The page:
Q: I am ready to take my Wrangler off-road. I have a number of upgrades in mind. What’s the best way to start that process?
A: Whenever you want to make a change or modification, there are several things you need to think about to ensure you buy the correct equipment and you’re happy with the final product. Let’s review and discuss six of those things:
1. Know Before You Buy.
Are you a “mall crawler” who drives on light trails a few times a year, or will you drive moderate to hard trails several times a year? Do you have a “beat-it-’til-it-breaks” mentality? Manufacturers put different levels of engineering into their products. Some lift kits are designed for daily drivability and comfort. Others are built for rock crawling in Moab. Buy the one that suits your Jeep and your lifestyle.
2. Be Budget-Conscious.
If money were no object, we would all be running monster rigs. Don’t be afraid to shop around. Insist on quality parts. Cheap lockers and gears might be fine on the road, but you rely on them to get you home, so get the best you can afford.
3. Know the Cause and Effect.
A lift kit, bigger tires, heavy bumpers, winches and LEDs are probably all on your list. But remember, everything comes at a price: Extra weight reduces load and towing capacity, bigger tires can stress drivetrain components, and aftermarket components increase the electrical load on the system. Adding several hundred pounds of weight could require suspension modifications. Extra electrical loads may require heavier gauge wire, remote buss bars for safer and more convenient connections, and extra grounding straps to keep the wires from melting.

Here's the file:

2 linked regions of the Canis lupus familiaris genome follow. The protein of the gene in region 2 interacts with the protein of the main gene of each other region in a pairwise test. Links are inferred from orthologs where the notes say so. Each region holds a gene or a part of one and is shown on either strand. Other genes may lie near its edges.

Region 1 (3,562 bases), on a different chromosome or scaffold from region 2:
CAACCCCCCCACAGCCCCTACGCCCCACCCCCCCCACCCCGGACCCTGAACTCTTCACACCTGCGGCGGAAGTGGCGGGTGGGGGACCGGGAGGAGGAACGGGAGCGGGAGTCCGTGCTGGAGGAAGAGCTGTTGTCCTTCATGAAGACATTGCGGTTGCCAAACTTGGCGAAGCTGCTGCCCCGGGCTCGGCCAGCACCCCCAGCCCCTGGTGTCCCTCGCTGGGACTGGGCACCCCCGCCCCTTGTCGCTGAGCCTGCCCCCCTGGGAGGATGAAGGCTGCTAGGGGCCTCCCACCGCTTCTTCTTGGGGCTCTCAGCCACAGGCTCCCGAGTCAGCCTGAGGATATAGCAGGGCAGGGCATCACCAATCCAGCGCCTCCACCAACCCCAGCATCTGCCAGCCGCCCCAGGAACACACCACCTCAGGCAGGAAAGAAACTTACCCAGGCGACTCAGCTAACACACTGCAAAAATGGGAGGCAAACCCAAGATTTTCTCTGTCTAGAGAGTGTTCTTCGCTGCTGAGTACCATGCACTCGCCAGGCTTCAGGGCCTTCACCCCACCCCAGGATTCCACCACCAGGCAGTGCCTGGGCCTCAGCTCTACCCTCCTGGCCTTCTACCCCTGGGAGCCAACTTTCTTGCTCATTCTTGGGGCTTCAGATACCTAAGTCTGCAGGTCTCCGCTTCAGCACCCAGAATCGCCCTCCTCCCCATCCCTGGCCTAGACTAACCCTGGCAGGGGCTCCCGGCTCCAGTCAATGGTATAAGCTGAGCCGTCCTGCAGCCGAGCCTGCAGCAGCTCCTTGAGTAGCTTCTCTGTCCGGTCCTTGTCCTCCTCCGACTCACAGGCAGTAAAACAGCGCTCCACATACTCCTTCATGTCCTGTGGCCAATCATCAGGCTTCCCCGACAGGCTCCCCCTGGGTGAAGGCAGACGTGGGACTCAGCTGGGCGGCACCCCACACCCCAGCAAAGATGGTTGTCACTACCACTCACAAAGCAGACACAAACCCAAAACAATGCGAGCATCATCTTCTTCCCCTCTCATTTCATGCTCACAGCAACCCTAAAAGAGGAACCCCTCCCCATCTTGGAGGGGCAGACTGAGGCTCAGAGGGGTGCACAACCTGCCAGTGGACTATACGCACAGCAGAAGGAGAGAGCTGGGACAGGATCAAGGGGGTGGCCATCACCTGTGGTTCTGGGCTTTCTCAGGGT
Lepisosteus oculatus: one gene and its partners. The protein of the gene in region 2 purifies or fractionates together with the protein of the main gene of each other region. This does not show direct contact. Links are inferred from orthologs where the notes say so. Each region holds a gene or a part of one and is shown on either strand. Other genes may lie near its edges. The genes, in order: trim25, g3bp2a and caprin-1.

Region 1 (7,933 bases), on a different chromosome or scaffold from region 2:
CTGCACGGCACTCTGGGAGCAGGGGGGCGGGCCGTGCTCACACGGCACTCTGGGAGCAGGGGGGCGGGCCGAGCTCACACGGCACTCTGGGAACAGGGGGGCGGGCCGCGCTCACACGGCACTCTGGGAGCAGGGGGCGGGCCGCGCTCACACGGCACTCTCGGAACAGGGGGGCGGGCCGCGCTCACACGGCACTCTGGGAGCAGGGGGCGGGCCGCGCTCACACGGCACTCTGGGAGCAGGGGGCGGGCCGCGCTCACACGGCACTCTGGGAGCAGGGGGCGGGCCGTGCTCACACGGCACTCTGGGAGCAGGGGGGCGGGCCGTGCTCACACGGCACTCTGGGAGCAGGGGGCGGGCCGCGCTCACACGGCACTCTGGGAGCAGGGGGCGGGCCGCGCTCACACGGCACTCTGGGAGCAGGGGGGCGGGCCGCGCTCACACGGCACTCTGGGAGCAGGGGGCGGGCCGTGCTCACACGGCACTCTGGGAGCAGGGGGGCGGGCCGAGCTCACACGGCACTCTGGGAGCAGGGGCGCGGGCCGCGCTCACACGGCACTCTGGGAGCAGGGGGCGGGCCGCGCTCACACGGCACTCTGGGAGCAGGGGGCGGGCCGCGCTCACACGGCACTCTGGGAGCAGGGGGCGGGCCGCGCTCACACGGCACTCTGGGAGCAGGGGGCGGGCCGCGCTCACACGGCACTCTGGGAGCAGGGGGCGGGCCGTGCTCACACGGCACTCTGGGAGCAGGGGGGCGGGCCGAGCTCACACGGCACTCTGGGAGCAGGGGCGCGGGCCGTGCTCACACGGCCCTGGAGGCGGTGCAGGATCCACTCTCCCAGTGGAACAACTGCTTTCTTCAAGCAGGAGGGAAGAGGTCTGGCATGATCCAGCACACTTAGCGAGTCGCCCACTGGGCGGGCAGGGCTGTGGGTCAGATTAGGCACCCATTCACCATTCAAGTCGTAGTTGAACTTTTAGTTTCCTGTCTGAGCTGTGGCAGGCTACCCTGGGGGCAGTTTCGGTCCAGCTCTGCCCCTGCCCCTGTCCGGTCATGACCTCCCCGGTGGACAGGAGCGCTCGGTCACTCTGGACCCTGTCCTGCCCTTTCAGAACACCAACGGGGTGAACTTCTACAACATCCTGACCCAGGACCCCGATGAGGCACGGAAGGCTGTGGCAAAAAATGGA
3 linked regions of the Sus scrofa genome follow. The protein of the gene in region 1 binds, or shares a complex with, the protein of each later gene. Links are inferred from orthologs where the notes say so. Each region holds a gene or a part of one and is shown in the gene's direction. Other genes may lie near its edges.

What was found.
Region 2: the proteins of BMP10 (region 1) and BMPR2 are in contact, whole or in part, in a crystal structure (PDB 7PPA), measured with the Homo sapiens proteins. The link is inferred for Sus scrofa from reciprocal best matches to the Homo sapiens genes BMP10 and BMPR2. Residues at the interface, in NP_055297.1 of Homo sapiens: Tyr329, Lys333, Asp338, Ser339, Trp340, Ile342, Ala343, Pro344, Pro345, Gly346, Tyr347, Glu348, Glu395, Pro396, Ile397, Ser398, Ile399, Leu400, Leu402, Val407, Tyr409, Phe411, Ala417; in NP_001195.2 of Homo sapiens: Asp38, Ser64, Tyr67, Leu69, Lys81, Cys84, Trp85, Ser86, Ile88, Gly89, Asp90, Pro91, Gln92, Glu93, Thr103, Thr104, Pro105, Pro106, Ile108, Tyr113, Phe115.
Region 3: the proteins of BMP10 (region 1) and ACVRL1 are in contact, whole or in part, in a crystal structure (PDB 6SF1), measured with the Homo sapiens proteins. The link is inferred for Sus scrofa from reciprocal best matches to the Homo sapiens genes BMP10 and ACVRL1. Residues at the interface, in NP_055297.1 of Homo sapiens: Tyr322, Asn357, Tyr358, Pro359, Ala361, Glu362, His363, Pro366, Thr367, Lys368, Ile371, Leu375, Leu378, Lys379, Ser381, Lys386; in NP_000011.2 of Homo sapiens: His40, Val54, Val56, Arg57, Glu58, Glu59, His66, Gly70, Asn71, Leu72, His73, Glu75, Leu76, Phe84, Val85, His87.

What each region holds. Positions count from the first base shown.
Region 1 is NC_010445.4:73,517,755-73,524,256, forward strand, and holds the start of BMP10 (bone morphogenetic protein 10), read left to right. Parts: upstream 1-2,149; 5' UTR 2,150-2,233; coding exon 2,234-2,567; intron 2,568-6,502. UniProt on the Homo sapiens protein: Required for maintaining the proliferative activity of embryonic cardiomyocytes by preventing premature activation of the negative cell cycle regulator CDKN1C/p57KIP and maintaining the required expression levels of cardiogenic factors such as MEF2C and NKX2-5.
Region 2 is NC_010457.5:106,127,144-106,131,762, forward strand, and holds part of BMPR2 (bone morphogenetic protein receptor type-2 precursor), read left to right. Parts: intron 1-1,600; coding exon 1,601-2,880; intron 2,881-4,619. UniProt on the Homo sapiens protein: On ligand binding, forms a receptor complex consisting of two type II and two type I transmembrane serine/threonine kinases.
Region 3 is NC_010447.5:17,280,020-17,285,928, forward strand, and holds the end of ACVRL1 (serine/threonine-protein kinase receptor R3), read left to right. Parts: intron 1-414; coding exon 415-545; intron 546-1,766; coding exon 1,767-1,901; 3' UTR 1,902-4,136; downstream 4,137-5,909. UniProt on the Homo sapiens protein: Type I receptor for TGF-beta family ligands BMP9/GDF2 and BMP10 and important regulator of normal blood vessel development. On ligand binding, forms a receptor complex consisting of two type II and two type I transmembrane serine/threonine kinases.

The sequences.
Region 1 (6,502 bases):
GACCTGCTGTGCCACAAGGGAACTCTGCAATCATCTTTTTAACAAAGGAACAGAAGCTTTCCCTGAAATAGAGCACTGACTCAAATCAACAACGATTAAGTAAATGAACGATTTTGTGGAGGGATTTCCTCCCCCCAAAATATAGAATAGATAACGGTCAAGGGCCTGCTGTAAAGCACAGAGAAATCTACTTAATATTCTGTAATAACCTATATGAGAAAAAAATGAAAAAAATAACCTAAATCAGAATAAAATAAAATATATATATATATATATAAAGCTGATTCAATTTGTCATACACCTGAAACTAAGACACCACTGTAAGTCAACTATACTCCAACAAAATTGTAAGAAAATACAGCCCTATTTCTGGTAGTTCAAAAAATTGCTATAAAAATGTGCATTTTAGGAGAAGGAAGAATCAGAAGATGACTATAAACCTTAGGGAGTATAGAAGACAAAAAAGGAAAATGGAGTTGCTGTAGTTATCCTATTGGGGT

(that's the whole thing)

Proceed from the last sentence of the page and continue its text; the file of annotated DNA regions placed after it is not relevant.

4. Prepare to Maintain.
Jeepin’ is not a gas-and-go hobby. You can’t go trail-riding all day in the sand and mud and not expect to spend a good amount of time cleaning the undercarriage, washing out the brakes, regressing U-joints and suspension parts, and checking for loose or damaged parts, leaks and slinging grease. A slightly different design from another manufacturer might cost more, but it may require less costly maintenance.
5. Research the Brand.
Brand names are only as good as the people who design and build the equipment. Even the best-known manufacturers occasionally have to change the way something is made, assembled or installed. There is no way to design a part that will work in every situation and for every driving style. You need to know you are getting a quality product for your hard-earned money. Be sure the manufacturer has a technical support system you can rely on in case you encounter a defect or overstress the equipment.
6. Find a Reputable Shop.
Even do-it-yourselfers need somewhere to go to order parts and get certain items installed or repaired. There are times when it is cheaper to pay someone with the knowledge, experience and tools to do the job correctly and ensure your safety and that of your family.